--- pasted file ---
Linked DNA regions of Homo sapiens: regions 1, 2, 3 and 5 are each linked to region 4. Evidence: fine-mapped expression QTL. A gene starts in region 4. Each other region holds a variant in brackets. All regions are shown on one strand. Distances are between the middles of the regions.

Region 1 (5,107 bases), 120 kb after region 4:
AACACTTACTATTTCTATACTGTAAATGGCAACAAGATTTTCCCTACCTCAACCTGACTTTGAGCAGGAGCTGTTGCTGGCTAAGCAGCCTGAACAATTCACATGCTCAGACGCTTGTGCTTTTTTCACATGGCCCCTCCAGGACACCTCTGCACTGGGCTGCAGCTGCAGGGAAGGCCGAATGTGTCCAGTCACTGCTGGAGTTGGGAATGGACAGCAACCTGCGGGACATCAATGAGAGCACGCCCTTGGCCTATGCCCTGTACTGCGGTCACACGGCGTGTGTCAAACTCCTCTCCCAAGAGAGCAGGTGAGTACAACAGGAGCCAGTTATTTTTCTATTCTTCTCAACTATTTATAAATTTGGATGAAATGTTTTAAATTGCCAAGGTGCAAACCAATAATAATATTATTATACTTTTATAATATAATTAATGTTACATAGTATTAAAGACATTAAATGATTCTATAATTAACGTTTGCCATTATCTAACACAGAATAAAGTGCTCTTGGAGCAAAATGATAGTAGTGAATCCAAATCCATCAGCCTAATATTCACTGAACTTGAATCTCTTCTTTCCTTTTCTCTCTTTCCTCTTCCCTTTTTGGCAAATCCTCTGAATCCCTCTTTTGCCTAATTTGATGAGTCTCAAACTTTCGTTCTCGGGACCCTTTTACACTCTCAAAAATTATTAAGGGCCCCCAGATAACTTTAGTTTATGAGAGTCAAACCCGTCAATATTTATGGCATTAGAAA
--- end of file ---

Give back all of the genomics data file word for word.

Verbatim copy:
Linked DNA regions of Homo sapiens: regions 1, 2, 3 and 5 are each linked to region 4. Evidence: fine-mapped expression QTL. A gene starts in region 4. Each other region holds a variant in brackets. All regions are shown on one strand. Distances are between the middles of the regions.

Region 1 (5,107 bases), 120 kb after region 4:
AACACTTACTATTTCTATACTGTAAATGGCAACAAGATTTTCCCTACCTCAACCTGACTTTGAGCAGGAGCTGTTGCTGGCTAAGCAGCCTGAACAATTCACATGCTCAGACGCTTGTGCTTTTTTCACATGGCCCCTCCAGGACACCTCTGCACTGGGCTGCAGCTGCAGGGAAGGCCGAATGTGTCCAGTCACTGCTGGAGTTGGGAATGGACAGCAACCTGCGGGACATCAATGAGAGCACGCCCTTGGCCTATGCCCTGTACTGCGGTCACACGGCGTGTGTCAAACTCCTCTCCCAAGAGAGCAGGTGAGTACAACAGGAGCCAGTTATTTTTCTATTCTTCTCAACTATTTATAAATTTGGATGAAATGTTTTAAATTGCCAAGGTGCAAACCAATAATAATATTATTATACTTTTATAATATAATTAATGTTACATAGTATTAAAGACATTAAATGATTCTATAATTAACGTTTGCCATTATCTAACACAGAATAAAGTGCTCTTGGAGCAAAATGATAGTAGTGAATCCAAATCCATCAGCCTAATATTCACTGAACTTGAATCTCTTCTTTCCTTTTCTCTCTTTCCTCTTCCCTTTTTGGCAAATCCTCTGAATCCCTCTTTTGCCTAATTTGATGAGTCTCAAACTTTCGTTCTCGGGACCCTTTTACACTCTCAAAAATTATTAAGGGCCCCCAGATAACTTTAGTTTATGAGAGTCAAACCCGTCAATATTTATGGCATTAGAAA